Belgium justice's refusal to extradite the Catalan government minister Lluís Puig to Spain was one of the key episodes in the on-going confrontation that the pro-independence political exiles from Catalonia have maintained with the Spanish Supreme Court judge Pablo Llarena. Faced with the door slam from Belgium's judges, Llarena submitted a series of preliminary questions to the European Court of Justice (ECJ) to find out, among other things, whether he could issue a new European Arrest Warrant (EAW) to try and bring the exiles back to Spanish territory. This Tuesday at 9:30am, the Luxembourg-based court will make public its decision on this matter. This judgment of the ECJ will also point the way towards the also-awaited resolution on the immunity of MEPs Carles Puigdemont, Toni Comín and Clara Ponsatí, on which the court's judgment is expected to arrive in March.
In January 2021, the Brussels Court of Appeal definitively rejected the extradition of Puig with the argument that Spain's Supreme Court is not competent to try the minister. It was the response to the third EAW issued by the investigating judge, and Llarena responded by presenting a series of preliminary questions in which he asked the Court of Justice if a member state can deny a European warrant with an argument of violation of fundamental rights or a lack of jurisdiction of the court, and if a new warrant against the same person and in the same member state can then be issued.
The presentation of these preliminary questions paralyzed the European warrants while a response was awaited. It was the reason, together with the ruling also pending on the parliamentary immunity of the MEPs, on which the court in Sàsser (Sardinia) based its decision in October 2021 to release Carles Puigdemont after he was arrested on a visit to the town of L'Alguer. This Tuesday's decision will reactivate the legal machinery.
The court's Advocate General says no
Last July, the ECJ's Advocate General, Jean Richard de la Tour, sided with the investigating judge in his own conclusions on the preliminary questions, which, despite not being decisive, have a very significant weight on the final decision of the court. De la Tour argued that Belgium cannot assess whether the Spanish Supreme Court is the competent authority to judge Puig and that in order to establish a risk of violation of a fundamental right it is necessary to demonstrate the existence of systemic and generalized deficiencies in the operation of the Spanish judicial system.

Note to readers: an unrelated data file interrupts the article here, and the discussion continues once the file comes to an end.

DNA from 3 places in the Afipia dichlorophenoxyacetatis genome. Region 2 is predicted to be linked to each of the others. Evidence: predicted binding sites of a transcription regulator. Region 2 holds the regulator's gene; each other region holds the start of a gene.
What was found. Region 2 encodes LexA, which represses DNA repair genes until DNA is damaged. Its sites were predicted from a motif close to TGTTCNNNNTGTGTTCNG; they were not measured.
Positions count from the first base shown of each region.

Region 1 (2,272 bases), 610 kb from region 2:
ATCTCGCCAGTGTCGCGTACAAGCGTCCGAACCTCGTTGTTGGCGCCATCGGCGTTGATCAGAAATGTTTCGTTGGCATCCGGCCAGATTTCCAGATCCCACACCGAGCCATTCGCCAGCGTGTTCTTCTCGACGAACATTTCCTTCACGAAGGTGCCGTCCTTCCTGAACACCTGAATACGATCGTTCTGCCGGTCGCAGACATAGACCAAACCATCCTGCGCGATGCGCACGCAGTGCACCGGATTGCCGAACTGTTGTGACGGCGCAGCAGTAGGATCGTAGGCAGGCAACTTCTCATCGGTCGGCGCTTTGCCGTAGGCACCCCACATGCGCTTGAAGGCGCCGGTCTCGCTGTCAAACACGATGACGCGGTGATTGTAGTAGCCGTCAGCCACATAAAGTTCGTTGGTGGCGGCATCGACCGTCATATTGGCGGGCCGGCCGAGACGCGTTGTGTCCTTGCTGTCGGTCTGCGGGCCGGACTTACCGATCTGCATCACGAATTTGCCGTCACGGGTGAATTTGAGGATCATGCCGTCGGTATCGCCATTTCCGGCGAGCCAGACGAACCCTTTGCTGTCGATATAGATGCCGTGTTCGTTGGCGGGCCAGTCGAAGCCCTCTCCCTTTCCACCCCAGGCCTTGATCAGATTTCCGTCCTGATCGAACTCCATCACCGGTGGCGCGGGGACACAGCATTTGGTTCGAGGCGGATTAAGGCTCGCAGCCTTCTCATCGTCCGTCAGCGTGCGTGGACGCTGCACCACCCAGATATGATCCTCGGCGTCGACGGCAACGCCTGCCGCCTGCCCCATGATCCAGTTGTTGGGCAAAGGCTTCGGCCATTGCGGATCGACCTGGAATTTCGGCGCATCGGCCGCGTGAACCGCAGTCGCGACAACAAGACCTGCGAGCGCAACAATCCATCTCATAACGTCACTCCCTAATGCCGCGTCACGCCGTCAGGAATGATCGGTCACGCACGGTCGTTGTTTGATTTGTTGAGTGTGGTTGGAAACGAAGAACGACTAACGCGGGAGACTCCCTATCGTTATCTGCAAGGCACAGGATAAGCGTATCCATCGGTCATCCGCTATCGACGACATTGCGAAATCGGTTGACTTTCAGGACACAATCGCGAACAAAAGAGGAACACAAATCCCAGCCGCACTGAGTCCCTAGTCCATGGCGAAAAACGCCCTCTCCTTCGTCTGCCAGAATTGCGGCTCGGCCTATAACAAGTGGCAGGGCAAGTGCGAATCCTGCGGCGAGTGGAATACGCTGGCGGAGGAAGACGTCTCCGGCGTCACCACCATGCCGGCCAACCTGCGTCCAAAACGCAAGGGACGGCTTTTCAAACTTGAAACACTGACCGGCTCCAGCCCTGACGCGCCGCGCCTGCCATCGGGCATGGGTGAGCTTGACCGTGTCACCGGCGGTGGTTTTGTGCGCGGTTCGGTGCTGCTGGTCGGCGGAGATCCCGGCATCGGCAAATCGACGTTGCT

In fact, the debate on the need to demonstrate systemic deficiencies was the focus for a significant part of the hearing on the preliminary questions that was held last April. The defence team of the exiled Catalan politicians, led by Gonzalo Boye and Isabel Elbal, play down this aspect, also noting that the recent reform of the Spanish Penal Code as well as the profound difficulties in renewing the country's judicial bodies can be used as arguments to demonstrate these deficiencies.
New request to lift immunity
Sources from the defence of the exiled Catalan politicians predict that the court's decision on the preliminary questions "will not be black or white", that whether it favours them or rejects their claim, it will be necessary to read the ruling thoroughly. They predict that it will be a long and significant judgment given that will not only respond to Llarena but will also set the jurisprudence for all the states of the Union, including particularly sensitive cases such as Poland and Hungary.
If the Court of Justice were to admit that the Spanish judge can issue a new European Arrest Warrant, the Spanish judiciary could activate it immediately in the case of Puig, on Tuesday itself. This would not be the case for Puigdemont, Comín and Ponsatí. According to the defence, in order to reactivate the EAWs against them, the judge will have to petition the European Parliament to lift their immunity again, given that the accusations against them have changed. With the entry into force of Spain's reformed Penal Code, Llarena issued a new decree in which he attributes to Puigdemont and Comín misuse of public funds in its high-penalty 'aggravated' form, as well as disobedience, eliminating the accusation of sedition as this crime has been repealed. In the case of Ponsatí, she is now accused only of a crime of disobedience.
In any case, the defence lawyers of the Catalan exiles point out that the ECJ jurisprudence so far has come out against the issue of a new EAW against the same people and for the same actions as an earlier warrant. Additionally, with regard to the application of the reform of the Penal Code, it should be recalled that in the case of the exiled Mallorcan rapper Valtònyc, the Court of Justice determined in March 2020 that the law cannot be applied retroactively and that the Penal Code in force at the time of the events occurred was the law that had to be applied.